Prospects for House passage of climate change legislation improved when House Agriculture Committee Chairman Collin Peterson announced his support of the American Clean Energy and Security Act of 2009.


Still, produce industry leaders are worried the bill would to more harm than good to fruit and vegetable growers.


Peterson said changes to the bill after negotiations with House Energy and Commerce Committee Chairman Henry Waxman, D-Calif., include an agriculture offset program that will be run by the U.S. Department of Agriculture. The program will allow growers, ranchers and forestland owners to take part in a “market-based carbon offset program,” he said.


The bill is expected to be voted on by the full House by June 27 or June 28, said Kam Quarles, vice president of government relations and legislative affairs for Washington, D.C.-based United Fresh Produce Association.


Produce industry lobbyists said the prospect of an offset program that would reward growers for carbon saving practices might not provide much benefit.


“Because of our production practices, we’re not able to do no-till like the corn or wheat guys might be able to do, and we’re certainly not running methane digesters like the dairy industry is capable of doing,” Quarles said.


For example, cover cropping is a good way to reduce emission, but that interferes with drip irrigation.


“The equation for us is likely significantly increased input costs and little ability to mitigate those costs,” Quarles said.


As of June 24, he said United Fresh had not taken a position on the base climate change bill or the deal struck by Peterson and Waxman.

On June 22, Tom Nassif, president of Western Growers, Irvine, Calif. and Cathy Enright, vice president of federal government affairs for Western Growers, visited with Waxman and Rep. Dennis Cardoza, D-Calif., to discuss the bill.


Enright said any carbon offset program under USDA management would provide growers with a better opportunity to offset the increased costs of inputs of fuel, oil, fertilizer and chemicals.

“I think Chairman Peterson did a really good job of responding to agriculture’s desire to have an offsets program managed by USDA,” she said.


However, she said it is still uncertain how specialty crop growers would be able to participate in an offset program, even if the program is managed by USDA.

For example, she said specialty crops account for just 3.2% of the area of U.S. farmland, and companies seeking carbon offsets may want to deal with large growers of wheat and other crops.


“If you are Exxon, you want to buy credits from one wheat farmer, you don’t want to buy your credits not from 49 different vineyards,” she said.


The value of carbon credits — and whether their value is sufficient to spur changes in production practices — is also a question, she said.


Enright said agriculture wants to help reduce greenhouse gas but also remain competitive while doing that.


Standard input costs of fuel, fertilizer/chemicals and electricity account for 40% of input costs. Western Growers said one estimate suggests the cost of fuel would rise 65% under the climate change bill.


Kathy Means, vice president of government relations and public relations for the Produce Marketing Association, Newark, Del., said agriculture hasn’t been given enough consideration under the bill.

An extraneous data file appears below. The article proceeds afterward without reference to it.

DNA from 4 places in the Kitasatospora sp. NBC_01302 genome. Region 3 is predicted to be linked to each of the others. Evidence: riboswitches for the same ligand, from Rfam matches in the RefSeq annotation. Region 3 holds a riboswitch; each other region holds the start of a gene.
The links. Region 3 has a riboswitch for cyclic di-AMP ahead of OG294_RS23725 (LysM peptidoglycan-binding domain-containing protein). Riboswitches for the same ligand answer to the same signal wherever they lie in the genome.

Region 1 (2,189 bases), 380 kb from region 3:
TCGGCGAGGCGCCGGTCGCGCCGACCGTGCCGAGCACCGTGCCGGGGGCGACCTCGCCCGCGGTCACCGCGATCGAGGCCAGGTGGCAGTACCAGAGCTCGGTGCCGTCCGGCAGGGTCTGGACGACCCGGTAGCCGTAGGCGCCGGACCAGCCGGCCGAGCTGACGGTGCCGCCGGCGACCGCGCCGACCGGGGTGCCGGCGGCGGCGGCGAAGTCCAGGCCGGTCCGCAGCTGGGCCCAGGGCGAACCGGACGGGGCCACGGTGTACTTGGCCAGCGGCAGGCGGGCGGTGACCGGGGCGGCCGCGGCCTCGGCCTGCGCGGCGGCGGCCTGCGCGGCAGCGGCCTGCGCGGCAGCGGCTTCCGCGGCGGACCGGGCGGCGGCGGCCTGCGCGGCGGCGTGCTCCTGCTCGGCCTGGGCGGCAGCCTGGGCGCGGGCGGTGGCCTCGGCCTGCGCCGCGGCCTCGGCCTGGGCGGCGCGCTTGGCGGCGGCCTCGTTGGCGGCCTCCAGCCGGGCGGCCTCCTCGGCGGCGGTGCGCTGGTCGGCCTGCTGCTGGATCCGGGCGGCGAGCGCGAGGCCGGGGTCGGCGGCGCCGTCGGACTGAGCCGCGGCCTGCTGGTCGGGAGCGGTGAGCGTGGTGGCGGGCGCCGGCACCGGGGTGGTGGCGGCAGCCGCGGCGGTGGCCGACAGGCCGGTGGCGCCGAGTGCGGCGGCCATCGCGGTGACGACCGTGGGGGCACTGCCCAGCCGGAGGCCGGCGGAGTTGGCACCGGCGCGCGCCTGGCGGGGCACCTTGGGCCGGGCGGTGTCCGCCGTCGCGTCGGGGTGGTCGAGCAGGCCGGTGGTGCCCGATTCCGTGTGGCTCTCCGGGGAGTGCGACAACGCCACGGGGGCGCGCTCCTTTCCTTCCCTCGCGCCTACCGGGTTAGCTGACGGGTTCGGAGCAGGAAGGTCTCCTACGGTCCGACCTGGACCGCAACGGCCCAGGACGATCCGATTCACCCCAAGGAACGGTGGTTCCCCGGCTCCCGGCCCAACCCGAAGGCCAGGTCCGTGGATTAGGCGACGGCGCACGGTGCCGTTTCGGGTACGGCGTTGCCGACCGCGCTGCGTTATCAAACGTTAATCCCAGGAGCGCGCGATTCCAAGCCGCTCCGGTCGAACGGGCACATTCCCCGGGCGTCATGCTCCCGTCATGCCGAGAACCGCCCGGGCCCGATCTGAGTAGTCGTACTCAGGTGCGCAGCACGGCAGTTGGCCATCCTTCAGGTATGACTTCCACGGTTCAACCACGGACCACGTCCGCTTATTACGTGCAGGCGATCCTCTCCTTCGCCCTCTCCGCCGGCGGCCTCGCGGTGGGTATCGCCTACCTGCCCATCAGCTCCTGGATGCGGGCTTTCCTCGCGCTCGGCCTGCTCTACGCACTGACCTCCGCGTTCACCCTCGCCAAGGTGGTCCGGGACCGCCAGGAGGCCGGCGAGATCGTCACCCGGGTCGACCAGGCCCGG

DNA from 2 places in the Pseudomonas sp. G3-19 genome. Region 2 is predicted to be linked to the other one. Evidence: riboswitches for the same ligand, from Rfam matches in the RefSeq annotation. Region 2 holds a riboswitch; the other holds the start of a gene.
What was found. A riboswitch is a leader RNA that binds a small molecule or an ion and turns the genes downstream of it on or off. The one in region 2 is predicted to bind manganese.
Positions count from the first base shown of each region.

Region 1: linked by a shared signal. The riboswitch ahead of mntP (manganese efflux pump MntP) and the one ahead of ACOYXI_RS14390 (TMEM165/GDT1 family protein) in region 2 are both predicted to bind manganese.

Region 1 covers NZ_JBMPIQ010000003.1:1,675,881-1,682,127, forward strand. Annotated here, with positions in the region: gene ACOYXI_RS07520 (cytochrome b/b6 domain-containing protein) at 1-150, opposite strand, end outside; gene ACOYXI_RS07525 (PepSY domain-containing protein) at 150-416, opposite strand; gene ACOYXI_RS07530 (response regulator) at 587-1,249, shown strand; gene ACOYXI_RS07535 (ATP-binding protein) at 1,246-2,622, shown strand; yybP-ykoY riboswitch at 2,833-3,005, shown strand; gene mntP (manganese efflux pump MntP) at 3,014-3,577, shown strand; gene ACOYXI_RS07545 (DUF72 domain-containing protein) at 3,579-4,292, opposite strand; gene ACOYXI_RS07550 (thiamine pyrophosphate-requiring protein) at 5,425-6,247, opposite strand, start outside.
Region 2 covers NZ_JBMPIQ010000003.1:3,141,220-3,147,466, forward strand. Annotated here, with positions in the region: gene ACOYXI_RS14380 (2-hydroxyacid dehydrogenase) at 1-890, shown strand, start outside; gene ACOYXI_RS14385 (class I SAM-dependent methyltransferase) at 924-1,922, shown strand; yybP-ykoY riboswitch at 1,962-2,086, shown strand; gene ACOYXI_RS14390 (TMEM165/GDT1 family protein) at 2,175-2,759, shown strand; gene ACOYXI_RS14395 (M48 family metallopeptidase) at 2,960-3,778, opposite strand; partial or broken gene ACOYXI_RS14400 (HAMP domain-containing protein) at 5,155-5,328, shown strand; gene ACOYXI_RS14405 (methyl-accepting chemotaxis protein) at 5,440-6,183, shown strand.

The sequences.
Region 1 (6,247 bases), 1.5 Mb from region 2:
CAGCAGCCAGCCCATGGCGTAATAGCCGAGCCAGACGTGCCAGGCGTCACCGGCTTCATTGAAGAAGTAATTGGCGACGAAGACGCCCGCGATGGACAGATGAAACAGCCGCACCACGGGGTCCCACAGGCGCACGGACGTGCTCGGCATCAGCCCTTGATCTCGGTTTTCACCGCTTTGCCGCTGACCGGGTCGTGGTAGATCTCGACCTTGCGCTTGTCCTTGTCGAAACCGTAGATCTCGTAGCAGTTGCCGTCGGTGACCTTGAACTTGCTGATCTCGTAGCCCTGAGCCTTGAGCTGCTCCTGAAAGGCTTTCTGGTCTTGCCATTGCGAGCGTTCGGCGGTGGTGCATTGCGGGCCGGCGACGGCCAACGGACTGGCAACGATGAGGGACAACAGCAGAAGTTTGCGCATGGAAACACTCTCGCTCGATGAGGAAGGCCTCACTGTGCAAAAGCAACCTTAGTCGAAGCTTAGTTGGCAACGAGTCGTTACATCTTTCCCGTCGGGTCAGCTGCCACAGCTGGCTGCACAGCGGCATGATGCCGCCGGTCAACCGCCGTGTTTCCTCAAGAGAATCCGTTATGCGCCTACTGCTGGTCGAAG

“I think there has been a cursory look at agriculture, both in the benefits agriculture can bring to climate change and also the inputs they use,” Means said.


Peterson hopeful

In his press conference, Peterson said lawmakers were wrestling with how to allow growers who won’t be able to participate in the offset program because of production practices — producers of fruits and vegetables, rice and possible cotton and peanuts — have some kind of allowance for higher costs.


Peterson told said that although there is an agreement that USDA will create rulemaking for the offset program, the Environmental Protection Agency may play an oversight role.


“The problem is that EPA doesn’t trust agriculture and agriculture doesn’t trust EPA,” he said.


Peterson said lawmakers plant to send a letter to the White House seeking guidance on how to help define EPA’s role.


He said the agreement with Waxman addresses concerns about international indirect land use provisions that unfairly restricted U.S. biofuels producers. Peterson said there will be a five-year study about the effect of biofuel production on climate change issues. At the end of that five-year period, he said the USDA, EPA and the Department of Energy must sign off on any conclusions. In addition, Peterson said Congress will be given one year after that time to intervene if lawmakers don’t agree with decision of the three agencies.


The legislation exempts agriculture and forestry from the definition of a “capped sector.” Under the bill, greenhouse gas emissions from regulated entities will be capped beginning in 2012. Peterson said agriculture won’t be regulated under the bill. He predicted a majority of the Democrats on the House Agriculture Committee would support the bill.


House Agriculture Committee Ranking Member Frank Lucas, R-Okla., released statement June 24 that the Waxman-Peterson agreement doesn’t fix the legislation.


“We are still looking at the most dramatic tax increase of all time and the agriculture community will be hit the hardest,” he said.


Republican opposition is expected and many farm groups have expressed opposition to the bill.


Washington, D.C.-based American Farm Bureau Federation regulatory specialist Paul Schlegel said June 24 that the group supports Peterson’s efforts but is opposed to the bill. Meanwhile, the Senate is expected to begin work on climate change legislation in July.